NASA Says the Alpha Centauri Star System May Support Life—And It's Right Next Door to Us
Ever since astronomers realized that the closest Earth-like exoplanet, Proxima b, is probably an irradiated hellscape, excitement over the prospect of visiting the nearby Alpha Centauri system has waned.
Though it's only four light-years away (the closest of any star system), what's the point of visiting Alpha Centauri's three stars if there will be nothing there to greet us but dead worlds?
Well, new research from NASA's Chandra X-Ray Observatory has proven that at least two of Alpha Centauri's stars, designated Alpha Centauri A and B, actually could allow life to develop on nearby planets.
The new study draws on 13 years worth of data and builds on previous research published in Research Notes of the American Astronomical Society. It points out that Alpha Centauri A's radiation output is less than our own Sun's, and B's radiation is only slightly higher.
According to Tom Ayres, a Senior Research Associate at the University of Colorado, says Alpha Centauri B's radiation levels aren't too concerning:
"It's probably okay, it's not crazy higher than the sun. Chandra shows us that life should have a fighting chance on planets around either of these stars."
No planets have been found orbiting either of these milder stars yet, but astronomers are still looking.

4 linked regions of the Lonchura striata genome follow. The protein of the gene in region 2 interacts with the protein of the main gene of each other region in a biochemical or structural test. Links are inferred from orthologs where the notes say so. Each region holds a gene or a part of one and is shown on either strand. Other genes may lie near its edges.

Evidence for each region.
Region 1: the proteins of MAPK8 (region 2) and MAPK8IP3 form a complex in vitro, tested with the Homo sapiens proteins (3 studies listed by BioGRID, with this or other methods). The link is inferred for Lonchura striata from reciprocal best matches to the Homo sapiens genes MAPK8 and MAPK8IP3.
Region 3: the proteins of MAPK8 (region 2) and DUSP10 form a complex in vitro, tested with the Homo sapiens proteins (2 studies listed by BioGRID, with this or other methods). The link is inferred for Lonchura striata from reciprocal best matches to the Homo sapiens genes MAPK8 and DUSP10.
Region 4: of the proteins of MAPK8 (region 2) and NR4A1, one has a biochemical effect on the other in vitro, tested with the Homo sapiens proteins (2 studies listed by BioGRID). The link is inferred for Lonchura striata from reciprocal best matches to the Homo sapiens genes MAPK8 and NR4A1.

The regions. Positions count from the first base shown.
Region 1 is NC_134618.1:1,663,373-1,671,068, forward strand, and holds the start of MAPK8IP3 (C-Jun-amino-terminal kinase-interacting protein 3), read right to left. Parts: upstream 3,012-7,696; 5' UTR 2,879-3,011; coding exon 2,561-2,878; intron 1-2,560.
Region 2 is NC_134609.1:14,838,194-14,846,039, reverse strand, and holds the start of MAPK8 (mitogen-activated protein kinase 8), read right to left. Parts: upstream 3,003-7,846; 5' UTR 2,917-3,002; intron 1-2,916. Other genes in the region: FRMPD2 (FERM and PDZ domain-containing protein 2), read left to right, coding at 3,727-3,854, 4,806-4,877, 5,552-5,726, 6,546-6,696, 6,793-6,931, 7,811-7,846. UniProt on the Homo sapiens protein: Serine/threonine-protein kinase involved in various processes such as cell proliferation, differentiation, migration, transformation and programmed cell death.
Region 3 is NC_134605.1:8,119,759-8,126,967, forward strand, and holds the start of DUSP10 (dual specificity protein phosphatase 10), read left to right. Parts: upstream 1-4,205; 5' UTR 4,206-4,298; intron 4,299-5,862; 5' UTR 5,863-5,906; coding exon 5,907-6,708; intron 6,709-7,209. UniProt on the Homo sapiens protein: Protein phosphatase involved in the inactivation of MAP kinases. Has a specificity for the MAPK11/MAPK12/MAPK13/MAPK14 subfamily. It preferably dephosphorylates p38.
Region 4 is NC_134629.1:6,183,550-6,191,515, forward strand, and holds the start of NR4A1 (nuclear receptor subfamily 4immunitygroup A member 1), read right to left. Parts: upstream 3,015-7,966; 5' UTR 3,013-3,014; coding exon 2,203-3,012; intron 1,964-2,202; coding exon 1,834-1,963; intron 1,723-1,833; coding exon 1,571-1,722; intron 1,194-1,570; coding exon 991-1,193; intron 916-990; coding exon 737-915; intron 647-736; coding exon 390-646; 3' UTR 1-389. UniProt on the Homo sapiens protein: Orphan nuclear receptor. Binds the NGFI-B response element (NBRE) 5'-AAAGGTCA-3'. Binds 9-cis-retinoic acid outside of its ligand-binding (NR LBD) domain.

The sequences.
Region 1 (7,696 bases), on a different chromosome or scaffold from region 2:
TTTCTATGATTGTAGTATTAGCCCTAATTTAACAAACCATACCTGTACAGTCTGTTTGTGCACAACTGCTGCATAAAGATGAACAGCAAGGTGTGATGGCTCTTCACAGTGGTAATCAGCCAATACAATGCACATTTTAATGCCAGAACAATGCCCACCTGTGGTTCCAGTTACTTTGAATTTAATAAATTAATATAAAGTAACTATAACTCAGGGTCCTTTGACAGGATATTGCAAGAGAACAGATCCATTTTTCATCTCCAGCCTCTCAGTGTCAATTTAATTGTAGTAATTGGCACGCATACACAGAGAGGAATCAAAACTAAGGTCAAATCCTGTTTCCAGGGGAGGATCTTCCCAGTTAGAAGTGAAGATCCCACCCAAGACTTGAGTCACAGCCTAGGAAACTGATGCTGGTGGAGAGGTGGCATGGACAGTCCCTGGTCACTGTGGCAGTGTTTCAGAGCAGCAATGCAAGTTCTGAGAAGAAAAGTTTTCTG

"The Alpha Centuari system will be the first stop for interstellar travelers from Earth," says Ayers. "The age of the system is similar to the sun, which is good for the development of life."
Right now, the process of determining whether a planet is a good candidate for life is still roller coaster ride.
The Trappist-1 system, for example, seemed like an ideal candidate—its planets were small and rocky, their orbits kept them at a good distance from their star, and they had an excellent chance of having liquid water on their surfaces.
Then, in a strange twist of fate, it turned out that those planets may have too much liquid water to create the chemical reactions necessary for life.
Meanwhile, Michio Kaku has suggested that icy ocean worlds, not temperature ones, may be one of the more likely places to find intelligent life. Only time (and more powerful telescopes) will tell.